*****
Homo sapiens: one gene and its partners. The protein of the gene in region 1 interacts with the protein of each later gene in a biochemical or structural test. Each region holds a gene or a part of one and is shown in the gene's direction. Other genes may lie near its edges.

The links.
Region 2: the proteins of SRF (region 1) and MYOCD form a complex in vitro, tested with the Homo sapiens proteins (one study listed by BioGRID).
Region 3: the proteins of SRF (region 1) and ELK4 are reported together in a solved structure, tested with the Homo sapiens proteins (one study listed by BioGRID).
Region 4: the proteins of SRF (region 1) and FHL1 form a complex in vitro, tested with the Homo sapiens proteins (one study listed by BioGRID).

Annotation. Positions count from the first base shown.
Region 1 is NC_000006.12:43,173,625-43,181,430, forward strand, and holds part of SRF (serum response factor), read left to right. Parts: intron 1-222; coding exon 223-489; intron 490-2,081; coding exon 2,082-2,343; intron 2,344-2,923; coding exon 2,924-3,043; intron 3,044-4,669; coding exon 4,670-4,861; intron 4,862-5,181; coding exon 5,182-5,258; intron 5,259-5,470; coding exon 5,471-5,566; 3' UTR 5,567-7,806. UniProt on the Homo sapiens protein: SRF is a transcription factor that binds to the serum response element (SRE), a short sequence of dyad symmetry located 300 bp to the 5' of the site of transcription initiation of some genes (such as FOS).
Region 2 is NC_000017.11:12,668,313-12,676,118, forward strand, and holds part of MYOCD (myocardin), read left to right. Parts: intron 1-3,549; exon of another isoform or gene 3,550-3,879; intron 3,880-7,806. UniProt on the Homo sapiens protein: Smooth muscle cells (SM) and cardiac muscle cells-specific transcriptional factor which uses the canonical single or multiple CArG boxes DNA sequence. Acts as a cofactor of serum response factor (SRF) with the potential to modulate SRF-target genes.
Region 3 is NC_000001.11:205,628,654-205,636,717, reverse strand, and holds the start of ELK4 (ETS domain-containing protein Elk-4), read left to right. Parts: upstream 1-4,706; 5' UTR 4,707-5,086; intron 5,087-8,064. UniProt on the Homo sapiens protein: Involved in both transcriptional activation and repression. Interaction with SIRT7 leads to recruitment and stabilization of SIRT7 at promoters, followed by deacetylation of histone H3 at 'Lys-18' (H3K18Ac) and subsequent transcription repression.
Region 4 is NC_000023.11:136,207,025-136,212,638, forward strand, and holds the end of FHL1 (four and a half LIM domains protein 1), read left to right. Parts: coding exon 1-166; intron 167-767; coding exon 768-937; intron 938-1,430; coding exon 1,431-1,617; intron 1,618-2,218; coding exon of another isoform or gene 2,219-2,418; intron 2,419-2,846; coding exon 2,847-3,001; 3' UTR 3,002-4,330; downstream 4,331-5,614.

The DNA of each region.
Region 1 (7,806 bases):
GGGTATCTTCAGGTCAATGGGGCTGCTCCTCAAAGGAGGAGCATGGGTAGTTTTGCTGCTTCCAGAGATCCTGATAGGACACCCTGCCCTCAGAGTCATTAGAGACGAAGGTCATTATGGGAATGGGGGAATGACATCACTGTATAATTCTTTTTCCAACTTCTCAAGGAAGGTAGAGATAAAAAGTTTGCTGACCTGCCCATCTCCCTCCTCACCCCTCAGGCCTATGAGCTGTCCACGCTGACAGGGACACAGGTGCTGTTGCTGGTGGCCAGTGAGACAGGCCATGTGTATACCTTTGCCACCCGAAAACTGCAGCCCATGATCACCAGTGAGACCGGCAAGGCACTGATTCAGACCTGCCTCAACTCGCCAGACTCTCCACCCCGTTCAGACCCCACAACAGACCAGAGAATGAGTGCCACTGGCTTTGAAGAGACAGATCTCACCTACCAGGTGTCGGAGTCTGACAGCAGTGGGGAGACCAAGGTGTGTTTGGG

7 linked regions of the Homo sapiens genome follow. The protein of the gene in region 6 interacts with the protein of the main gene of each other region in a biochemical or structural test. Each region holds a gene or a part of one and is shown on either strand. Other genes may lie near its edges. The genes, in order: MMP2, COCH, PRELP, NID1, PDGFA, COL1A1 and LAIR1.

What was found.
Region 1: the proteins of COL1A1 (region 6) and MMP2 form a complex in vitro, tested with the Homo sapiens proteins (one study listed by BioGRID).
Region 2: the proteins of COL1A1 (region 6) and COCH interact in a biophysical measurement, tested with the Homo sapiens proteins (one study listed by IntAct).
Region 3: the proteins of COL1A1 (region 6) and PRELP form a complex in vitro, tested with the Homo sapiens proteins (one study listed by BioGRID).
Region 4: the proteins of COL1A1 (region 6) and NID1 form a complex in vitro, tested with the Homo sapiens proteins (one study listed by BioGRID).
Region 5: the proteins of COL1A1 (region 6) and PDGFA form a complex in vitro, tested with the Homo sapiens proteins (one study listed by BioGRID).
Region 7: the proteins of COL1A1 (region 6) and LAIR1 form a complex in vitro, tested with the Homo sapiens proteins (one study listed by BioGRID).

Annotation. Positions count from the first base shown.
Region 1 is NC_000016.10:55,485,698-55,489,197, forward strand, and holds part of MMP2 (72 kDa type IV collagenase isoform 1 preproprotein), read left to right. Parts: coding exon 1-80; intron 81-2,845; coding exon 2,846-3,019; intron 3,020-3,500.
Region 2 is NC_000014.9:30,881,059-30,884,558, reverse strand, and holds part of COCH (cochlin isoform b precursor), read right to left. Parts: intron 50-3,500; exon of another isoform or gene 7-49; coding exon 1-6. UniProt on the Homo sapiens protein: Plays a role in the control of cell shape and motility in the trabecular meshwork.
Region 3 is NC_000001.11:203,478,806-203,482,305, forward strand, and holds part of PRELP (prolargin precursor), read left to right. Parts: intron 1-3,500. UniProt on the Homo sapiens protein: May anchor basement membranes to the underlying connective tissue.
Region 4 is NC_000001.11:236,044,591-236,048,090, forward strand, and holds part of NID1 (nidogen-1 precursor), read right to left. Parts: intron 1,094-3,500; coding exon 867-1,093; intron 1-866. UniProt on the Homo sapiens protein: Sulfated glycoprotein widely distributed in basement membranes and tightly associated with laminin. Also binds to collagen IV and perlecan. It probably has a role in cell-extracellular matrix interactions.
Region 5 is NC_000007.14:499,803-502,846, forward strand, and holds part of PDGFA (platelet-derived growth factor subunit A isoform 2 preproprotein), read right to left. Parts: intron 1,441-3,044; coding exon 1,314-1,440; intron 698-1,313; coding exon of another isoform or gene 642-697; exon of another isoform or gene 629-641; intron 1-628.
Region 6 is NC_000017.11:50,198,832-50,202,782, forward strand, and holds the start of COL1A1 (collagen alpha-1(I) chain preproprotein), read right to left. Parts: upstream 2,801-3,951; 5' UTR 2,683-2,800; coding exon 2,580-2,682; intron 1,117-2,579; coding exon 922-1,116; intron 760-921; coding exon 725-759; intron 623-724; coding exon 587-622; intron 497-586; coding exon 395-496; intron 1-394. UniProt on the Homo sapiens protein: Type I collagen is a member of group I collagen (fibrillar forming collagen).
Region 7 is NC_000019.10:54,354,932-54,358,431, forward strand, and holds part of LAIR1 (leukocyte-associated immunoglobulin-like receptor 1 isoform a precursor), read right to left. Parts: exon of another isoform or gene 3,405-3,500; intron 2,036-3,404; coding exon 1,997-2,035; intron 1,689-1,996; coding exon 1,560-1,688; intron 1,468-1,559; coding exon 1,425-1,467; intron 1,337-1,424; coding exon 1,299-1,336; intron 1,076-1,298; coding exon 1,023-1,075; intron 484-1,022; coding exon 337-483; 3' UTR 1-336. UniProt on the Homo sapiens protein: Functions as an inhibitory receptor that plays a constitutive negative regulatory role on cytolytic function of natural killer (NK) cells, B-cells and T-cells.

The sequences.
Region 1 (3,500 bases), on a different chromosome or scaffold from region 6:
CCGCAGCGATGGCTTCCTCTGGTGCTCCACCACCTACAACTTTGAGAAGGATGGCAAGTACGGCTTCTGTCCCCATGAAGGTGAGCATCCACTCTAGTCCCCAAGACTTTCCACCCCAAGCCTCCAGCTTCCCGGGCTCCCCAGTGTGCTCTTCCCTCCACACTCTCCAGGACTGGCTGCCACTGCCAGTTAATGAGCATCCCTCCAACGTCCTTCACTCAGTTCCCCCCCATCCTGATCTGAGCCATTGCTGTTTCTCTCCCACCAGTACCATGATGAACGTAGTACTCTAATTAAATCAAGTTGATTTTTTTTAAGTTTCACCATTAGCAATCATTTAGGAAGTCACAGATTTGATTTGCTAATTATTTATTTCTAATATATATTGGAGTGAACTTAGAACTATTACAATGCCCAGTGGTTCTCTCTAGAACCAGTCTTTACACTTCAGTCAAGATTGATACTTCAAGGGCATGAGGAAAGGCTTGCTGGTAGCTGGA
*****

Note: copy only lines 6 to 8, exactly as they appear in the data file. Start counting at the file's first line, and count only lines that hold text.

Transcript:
Annotation. Positions count from the first base shown.
Region 1 is NC_000006.12:43,173,625-43,181,430, forward strand, and holds part of SRF (serum response factor), read left to right. Parts: intron 1-222; coding exon 223-489; intron 490-2,081; coding exon 2,082-2,343; intron 2,344-2,923; coding exon 2,924-3,043; intron 3,044-4,669; coding exon 4,670-4,861; intron 4,862-5,181; coding exon 5,182-5,258; intron 5,259-5,470; coding exon 5,471-5,566; 3' UTR 5,567-7,806. UniProt on the Homo sapiens protein: SRF is a transcription factor that binds to the serum response element (SRE), a short sequence of dyad symmetry located 300 bp to the 5' of the site of transcription initiation of some genes (such as FOS).
Region 2 is NC_000017.11:12,668,313-12,676,118, forward strand, and holds part of MYOCD (myocardin), read left to right. Parts: intron 1-3,549; exon of another isoform or gene 3,550-3,879; intron 3,880-7,806. UniProt on the Homo sapiens protein: Smooth muscle cells (SM) and cardiac muscle cells-specific transcriptional factor which uses the canonical single or multiple CArG boxes DNA sequence. Acts as a cofactor of serum response factor (SRF) with the potential to modulate SRF-target genes.